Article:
Stop. Consider the task you are doing.
Why are you working on it? Why is it important? Why?
Recently, I worked in a project that enabled users to record measurements. We decided to prioritize bugs and rapidly noticed a ton of issues related to timezones. Who would have guessed?!
We jumped in and started moving tickets from to-do to done. We were working fast but there were so many we could never see the finish line. This is when we stopped and asked why.
Why are timezones important? Because we have them in the product.
But why do they really matter? Because we are recording the local time of each measurement.
But why do users really really want to have timezones? Because they compare measurements taken across timezones.
But why do they do that? Because.. Because.. Well, that's a good question!
Turns out, timezones were not really really needed. With that in mind, we went back and continued fixing the issues. No! Of course we didn't. We actually spent the next several hours using the developers' favourite key: backspace.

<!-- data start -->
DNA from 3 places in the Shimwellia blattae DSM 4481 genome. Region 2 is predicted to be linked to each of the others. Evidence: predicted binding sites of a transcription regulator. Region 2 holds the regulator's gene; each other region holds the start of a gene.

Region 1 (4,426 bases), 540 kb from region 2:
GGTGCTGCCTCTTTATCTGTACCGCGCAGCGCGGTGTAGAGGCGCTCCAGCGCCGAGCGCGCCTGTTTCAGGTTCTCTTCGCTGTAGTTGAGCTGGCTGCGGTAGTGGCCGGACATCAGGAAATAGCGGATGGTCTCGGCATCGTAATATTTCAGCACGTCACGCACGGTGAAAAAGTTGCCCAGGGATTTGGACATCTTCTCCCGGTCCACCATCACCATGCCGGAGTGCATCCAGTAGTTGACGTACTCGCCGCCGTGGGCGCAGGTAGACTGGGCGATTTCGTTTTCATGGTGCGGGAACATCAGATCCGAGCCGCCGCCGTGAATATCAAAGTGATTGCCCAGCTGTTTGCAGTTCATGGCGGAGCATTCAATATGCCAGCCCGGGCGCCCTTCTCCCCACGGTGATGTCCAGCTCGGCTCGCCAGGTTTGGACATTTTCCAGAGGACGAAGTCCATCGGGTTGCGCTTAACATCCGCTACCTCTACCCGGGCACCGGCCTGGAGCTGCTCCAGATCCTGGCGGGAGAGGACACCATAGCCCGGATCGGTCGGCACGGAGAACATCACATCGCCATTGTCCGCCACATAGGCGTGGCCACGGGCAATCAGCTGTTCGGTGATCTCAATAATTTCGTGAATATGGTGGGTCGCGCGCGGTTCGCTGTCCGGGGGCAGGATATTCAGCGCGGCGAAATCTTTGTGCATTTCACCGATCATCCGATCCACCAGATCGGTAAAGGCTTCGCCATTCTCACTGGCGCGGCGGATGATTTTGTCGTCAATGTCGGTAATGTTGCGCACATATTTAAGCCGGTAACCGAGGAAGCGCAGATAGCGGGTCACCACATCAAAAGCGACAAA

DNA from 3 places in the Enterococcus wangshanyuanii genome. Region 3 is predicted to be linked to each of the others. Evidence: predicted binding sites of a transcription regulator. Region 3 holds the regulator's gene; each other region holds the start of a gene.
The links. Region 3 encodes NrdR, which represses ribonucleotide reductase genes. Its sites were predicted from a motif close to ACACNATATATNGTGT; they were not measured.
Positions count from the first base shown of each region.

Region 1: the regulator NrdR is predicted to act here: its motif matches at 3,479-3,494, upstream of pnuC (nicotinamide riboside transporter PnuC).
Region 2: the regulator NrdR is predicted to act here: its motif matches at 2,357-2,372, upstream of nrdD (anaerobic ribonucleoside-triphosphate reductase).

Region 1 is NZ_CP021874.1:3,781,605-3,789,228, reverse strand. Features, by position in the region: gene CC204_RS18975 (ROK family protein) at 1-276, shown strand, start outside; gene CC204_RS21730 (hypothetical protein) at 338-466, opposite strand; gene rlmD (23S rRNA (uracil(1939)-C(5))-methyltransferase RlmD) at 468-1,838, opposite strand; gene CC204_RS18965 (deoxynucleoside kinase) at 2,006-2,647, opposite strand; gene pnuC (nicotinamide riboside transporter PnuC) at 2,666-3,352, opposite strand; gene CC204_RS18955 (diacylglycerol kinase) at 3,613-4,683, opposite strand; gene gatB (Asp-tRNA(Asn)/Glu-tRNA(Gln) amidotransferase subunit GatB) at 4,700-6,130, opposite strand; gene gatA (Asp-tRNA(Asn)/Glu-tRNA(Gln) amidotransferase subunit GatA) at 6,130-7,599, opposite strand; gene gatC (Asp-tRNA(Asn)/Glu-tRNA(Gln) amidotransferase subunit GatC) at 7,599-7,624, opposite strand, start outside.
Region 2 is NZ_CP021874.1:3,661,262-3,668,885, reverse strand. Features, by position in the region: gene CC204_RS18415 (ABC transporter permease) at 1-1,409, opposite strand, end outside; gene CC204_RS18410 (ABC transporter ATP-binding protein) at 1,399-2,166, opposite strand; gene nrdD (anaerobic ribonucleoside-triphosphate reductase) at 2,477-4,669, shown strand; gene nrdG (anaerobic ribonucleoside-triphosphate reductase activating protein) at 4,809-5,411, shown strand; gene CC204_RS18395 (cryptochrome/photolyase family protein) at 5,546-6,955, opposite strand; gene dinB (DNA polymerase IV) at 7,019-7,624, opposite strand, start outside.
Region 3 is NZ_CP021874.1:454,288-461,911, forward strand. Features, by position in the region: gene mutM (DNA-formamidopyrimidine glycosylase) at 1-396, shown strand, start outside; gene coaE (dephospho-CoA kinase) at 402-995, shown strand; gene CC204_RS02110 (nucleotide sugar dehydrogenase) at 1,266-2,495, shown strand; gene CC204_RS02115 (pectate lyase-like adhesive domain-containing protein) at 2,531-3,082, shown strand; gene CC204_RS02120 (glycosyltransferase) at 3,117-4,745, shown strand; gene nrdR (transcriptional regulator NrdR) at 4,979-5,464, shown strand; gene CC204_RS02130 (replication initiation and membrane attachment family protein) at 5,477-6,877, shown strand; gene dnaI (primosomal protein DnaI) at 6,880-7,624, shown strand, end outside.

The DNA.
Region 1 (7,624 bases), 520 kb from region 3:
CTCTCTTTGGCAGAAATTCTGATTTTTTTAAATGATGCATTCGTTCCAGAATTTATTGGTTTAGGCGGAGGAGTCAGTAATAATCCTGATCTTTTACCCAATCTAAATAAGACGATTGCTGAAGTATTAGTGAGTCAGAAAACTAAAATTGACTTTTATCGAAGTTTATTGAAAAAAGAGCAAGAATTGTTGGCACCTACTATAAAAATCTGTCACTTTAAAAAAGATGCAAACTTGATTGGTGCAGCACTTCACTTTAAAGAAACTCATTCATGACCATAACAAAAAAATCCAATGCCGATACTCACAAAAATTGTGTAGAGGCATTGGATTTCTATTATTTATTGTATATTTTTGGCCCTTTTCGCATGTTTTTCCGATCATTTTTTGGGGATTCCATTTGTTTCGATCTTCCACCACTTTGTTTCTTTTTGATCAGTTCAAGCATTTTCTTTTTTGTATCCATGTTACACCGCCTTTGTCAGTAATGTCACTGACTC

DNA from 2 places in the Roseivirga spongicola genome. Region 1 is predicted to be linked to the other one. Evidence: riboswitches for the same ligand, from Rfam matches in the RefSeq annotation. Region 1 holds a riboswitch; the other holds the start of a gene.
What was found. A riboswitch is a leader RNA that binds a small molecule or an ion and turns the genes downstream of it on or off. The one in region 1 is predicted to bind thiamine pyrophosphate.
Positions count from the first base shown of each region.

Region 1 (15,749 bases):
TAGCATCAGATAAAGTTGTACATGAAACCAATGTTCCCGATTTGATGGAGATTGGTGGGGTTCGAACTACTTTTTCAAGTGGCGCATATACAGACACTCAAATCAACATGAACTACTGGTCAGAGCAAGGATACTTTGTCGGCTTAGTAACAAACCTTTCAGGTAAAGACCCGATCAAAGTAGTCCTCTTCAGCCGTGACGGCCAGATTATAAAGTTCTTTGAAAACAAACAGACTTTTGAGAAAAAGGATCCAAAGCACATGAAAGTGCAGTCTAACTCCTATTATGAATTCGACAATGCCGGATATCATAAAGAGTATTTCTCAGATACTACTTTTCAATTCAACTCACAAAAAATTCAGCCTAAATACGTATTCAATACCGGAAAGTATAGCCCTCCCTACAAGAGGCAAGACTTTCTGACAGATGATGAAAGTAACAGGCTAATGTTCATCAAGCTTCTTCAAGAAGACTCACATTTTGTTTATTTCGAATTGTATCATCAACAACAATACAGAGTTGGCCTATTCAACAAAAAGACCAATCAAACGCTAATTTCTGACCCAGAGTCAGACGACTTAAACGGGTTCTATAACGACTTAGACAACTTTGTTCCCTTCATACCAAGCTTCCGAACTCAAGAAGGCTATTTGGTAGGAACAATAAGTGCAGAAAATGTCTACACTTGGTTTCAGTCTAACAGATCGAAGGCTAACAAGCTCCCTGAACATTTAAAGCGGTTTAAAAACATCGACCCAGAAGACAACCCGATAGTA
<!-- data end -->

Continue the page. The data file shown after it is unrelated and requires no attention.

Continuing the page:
We made a mistake. We started with a solution (i.e. timezones). Asking why allowed us to ladder up to the problem. This is where we uncovered the assumption (i.e. users need to compare across timezones). Finally, we found a cheap way to validate it and discovered the problem was not there in the first place.
Unfortunately, we could not go back and avoid all the costs already incurred in development and maintenance. However, we saved money going forward. And we spared developers from having to deal with timezones in the future.